Scenic NYC: 6 Ways to Take a Beautiful (Bargain) Tour of the City Via Public Transit

Bus tours, harbor cruises, bike tours — the sightseeing landscape in New York City is as crowded as the streets themselves. Yet, many people don’t realize that one of the most authentic, and inexpensive, ways to see the city is by riding public transportation. On board the MTA’s buses and trains, you get to experience the city’s people, as well as building architecture and a wide swath of neighborhoods as they pass by. There won’t be a guide, of course, but if you keep your eyes and your ears open, you’ll definitely learn a thing or two about the Big Apple.

Taking public transit may seem daunting to the inexperienced, but there’s no need to fear. All you need is a MetroCard (get the 7-Day if you plan on taking more than 12 rides) and a map (free in individual stations or download a smartphone app like NYSubView). If you’re taking a bus, exact change is accepted, as well — note that some bus routes now have kiosks on the street to pay your fare, while others have on-board payment. Then, plot your course and you’re off! Just remember to check for service changes, especially on the weekends. To get you started, here are six of New York’s most scenic transit routes — subway and bus — all of which travel above-ground for an up-close view of the city. We assume you’re starting from Midtown, near all major subway line and bus routes, but there are no rules, so hop on (and off) at will and see the city through unvarnished eyes.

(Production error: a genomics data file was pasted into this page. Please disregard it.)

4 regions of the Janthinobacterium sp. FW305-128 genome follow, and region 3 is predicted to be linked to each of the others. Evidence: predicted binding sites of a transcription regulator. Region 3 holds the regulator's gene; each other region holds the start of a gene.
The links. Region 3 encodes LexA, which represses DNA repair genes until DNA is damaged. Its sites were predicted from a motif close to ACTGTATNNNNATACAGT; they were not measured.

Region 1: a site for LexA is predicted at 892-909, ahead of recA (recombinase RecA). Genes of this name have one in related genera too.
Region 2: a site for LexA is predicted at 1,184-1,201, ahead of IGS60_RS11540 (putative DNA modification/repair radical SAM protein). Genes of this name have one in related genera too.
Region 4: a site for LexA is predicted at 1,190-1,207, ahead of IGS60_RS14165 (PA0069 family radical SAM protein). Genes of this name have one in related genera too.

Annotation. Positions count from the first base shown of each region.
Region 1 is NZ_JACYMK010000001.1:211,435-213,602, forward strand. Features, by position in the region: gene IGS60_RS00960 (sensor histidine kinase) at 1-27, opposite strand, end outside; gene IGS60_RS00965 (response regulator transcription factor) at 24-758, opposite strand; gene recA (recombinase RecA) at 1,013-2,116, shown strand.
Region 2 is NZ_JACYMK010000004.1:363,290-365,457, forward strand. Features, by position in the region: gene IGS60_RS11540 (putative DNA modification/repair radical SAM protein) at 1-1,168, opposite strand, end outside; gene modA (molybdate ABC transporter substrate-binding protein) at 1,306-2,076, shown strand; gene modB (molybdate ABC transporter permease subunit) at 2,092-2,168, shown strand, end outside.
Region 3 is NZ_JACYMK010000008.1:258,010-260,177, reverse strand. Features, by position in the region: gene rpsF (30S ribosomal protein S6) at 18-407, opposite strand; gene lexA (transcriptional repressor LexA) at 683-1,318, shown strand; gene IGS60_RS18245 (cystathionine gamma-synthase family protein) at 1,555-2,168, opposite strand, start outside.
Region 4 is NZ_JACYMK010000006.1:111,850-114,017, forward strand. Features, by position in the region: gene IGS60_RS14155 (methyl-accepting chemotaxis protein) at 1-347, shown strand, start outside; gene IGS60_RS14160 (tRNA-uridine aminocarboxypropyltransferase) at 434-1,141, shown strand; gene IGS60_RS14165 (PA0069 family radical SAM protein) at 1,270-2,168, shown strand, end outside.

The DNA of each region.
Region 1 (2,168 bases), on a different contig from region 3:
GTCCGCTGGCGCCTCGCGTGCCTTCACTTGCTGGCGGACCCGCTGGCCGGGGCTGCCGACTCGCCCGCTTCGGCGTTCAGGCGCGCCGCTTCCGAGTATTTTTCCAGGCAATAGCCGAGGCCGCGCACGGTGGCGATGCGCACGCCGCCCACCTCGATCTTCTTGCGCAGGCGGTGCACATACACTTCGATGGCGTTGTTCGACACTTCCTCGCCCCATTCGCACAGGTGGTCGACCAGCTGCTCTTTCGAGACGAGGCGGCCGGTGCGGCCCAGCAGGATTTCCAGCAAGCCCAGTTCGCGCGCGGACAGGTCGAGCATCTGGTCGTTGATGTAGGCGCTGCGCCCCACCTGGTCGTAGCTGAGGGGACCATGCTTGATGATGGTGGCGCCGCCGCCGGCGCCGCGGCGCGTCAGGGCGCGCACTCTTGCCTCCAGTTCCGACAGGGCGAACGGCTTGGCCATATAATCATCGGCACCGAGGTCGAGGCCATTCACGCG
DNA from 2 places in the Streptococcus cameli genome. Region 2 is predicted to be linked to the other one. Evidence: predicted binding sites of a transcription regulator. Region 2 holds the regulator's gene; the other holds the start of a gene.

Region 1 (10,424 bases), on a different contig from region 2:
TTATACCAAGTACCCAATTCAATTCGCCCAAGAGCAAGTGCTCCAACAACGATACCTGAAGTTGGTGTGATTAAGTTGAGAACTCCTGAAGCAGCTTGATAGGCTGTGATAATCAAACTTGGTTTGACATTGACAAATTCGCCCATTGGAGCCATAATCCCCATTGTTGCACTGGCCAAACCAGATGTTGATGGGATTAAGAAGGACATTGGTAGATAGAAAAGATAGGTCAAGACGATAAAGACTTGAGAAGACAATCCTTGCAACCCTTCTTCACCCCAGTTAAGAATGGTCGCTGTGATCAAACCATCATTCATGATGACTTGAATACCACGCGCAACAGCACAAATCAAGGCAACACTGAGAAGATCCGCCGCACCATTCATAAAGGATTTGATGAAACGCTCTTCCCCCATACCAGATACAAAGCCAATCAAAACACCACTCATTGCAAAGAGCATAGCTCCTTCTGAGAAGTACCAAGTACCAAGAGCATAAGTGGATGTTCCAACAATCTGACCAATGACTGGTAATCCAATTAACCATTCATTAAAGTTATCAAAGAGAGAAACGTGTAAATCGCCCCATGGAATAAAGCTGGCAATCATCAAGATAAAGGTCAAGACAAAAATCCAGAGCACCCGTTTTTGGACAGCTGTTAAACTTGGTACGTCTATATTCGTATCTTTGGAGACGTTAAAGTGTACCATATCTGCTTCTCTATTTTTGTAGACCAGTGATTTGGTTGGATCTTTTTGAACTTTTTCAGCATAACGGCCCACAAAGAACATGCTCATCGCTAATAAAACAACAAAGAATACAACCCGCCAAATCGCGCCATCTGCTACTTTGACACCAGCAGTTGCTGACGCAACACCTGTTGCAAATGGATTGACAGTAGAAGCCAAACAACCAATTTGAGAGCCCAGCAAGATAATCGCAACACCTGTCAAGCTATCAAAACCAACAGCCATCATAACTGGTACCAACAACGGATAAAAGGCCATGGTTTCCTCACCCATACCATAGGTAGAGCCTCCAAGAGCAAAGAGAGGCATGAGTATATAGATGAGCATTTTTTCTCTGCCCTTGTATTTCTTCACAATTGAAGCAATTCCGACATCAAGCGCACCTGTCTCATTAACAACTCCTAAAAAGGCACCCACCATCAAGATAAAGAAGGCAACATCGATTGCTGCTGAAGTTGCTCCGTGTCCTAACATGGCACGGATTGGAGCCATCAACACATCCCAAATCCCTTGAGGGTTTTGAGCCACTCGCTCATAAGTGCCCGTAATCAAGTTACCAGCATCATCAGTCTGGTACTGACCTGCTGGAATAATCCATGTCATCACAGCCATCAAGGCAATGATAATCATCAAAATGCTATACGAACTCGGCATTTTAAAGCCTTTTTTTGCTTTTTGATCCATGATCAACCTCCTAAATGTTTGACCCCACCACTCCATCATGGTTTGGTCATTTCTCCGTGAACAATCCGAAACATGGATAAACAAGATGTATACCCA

Roosevelt Island Tram

The breathtaking view from the Roosevelt Island Tram (Photo: Doug Kerr)

Q Train
Where to get on: From Times Sq. – 42nd St. (entrance at Broadway and 40th Street), catch the Q train downtown towards Brooklyn.
What you’ll see: Start paying attention when the train crosses from Manhattan into Brooklyn over the Manhattan Bridge. The Manhattan skyline will be behind you and the Brooklyn Bridge to your right. The East River, naturally, will be below. The train will temporarily duck underground for three stops, elevating again at the Prospect Park station. At the end of the line (Coney Island-Stillwell Avenue), the above-ground subway swerves around that last corner, where the iconic beach and all of Coney Island comes into focus.
How to get back: At the last stop (Coney Island-Stillwell Avenue), either explore Coney Island or simply stay on board, as the train will reverse and take you back.
Roundtrip: About 1 hour and 40 minutes

M4 Bus